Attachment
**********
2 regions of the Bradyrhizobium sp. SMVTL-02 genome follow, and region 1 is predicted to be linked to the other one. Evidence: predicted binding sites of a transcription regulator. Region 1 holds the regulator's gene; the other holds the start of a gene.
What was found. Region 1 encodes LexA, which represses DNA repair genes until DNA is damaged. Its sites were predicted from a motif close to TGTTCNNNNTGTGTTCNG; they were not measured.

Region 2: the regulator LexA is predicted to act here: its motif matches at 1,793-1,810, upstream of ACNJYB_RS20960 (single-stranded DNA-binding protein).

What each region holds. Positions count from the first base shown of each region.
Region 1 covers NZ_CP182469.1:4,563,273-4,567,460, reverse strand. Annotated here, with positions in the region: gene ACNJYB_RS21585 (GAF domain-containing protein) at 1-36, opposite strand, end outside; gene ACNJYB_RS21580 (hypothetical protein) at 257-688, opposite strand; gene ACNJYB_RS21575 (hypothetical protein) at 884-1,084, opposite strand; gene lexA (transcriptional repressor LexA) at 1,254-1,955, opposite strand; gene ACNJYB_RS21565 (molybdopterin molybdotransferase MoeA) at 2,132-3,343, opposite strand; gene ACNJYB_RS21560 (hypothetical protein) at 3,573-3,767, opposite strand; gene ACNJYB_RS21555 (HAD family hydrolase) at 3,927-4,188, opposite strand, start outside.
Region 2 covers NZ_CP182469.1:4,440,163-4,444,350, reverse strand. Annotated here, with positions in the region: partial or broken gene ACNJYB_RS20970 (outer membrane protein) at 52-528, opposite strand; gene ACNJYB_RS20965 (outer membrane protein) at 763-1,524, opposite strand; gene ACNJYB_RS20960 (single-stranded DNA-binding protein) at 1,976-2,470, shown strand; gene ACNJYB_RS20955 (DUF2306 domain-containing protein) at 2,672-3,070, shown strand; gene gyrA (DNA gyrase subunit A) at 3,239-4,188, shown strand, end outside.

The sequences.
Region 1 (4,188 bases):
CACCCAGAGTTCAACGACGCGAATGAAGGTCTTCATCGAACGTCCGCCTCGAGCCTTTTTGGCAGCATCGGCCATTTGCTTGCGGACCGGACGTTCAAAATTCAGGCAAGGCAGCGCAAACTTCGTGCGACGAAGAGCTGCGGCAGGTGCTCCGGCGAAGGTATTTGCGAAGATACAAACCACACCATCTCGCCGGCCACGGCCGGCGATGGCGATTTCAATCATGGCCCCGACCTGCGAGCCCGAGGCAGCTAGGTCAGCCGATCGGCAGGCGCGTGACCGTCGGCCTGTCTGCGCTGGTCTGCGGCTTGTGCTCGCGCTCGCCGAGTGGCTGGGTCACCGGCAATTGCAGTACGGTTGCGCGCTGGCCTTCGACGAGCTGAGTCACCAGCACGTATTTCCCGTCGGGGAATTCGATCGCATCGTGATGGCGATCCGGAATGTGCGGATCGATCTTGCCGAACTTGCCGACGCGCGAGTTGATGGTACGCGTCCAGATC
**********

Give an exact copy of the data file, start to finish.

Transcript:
2 regions of the Bradyrhizobium sp. SMVTL-02 genome follow, and region 1 is predicted to be linked to the other one. Evidence: predicted binding sites of a transcription regulator. Region 1 holds the regulator's gene; the other holds the start of a gene.
What was found. Region 1 encodes LexA, which represses DNA repair genes until DNA is damaged. Its sites were predicted from a motif close to TGTTCNNNNTGTGTTCNG; they were not measured.

Region 2: the regulator LexA is predicted to act here: its motif matches at 1,793-1,810, upstream of ACNJYB_RS20960 (single-stranded DNA-binding protein).

What each region holds. Positions count from the first base shown of each region.
Region 1 covers NZ_CP182469.1:4,563,273-4,567,460, reverse strand. Annotated here, with positions in the region: gene ACNJYB_RS21585 (GAF domain-containing protein) at 1-36, opposite strand, end outside; gene ACNJYB_RS21580 (hypothetical protein) at 257-688, opposite strand; gene ACNJYB_RS21575 (hypothetical protein) at 884-1,084, opposite strand; gene lexA (transcriptional repressor LexA) at 1,254-1,955, opposite strand; gene ACNJYB_RS21565 (molybdopterin molybdotransferase MoeA) at 2,132-3,343, opposite strand; gene ACNJYB_RS21560 (hypothetical protein) at 3,573-3,767, opposite strand; gene ACNJYB_RS21555 (HAD family hydrolase) at 3,927-4,188, opposite strand, start outside.
Region 2 covers NZ_CP182469.1:4,440,163-4,444,350, reverse strand. Annotated here, with positions in the region: partial or broken gene ACNJYB_RS20970 (outer membrane protein) at 52-528, opposite strand; gene ACNJYB_RS20965 (outer membrane protein) at 763-1,524, opposite strand; gene ACNJYB_RS20960 (single-stranded DNA-binding protein) at 1,976-2,470, shown strand; gene ACNJYB_RS20955 (DUF2306 domain-containing protein) at 2,672-3,070, shown strand; gene gyrA (DNA gyrase subunit A) at 3,239-4,188, shown strand, end outside.

The sequences.
Region 1 (4,188 bases):
CACCCAGAGTTCAACGACGCGAATGAAGGTCTTCATCGAACGTCCGCCTCGAGCCTTTTTGGCAGCATCGGCCATTTGCTTGCGGACCGGACGTTCAAAATTCAGGCAAGGCAGCGCAAACTTCGTGCGACGAAGAGCTGCGGCAGGTGCTCCGGCGAAGGTATTTGCGAAGATACAAACCACACCATCTCGCCGGCCACGGCCGGCGATGGCGATTTCAATCATGGCCCCGACCTGCGAGCCCGAGGCAGCTAGGTCAGCCGATCGGCAGGCGCGTGACCGTCGGCCTGTCTGCGCTGGTCTGCGGCTTGTGCTCGCGCTCGCCGAGTGGCTGGGTCACCGGCAATTGCAGTACGGTTGCGCGCTGGCCTTCGACGAGCTGAGTCACCAGCACGTATTTCCCGTCGGGGAATTCGATCGCATCGTGATGGCGATCCGGAATGTGCGGATCGATCTTGCCGAACTTGCCGACGCGCGAGTTGATGGTACGCGTCCAGATC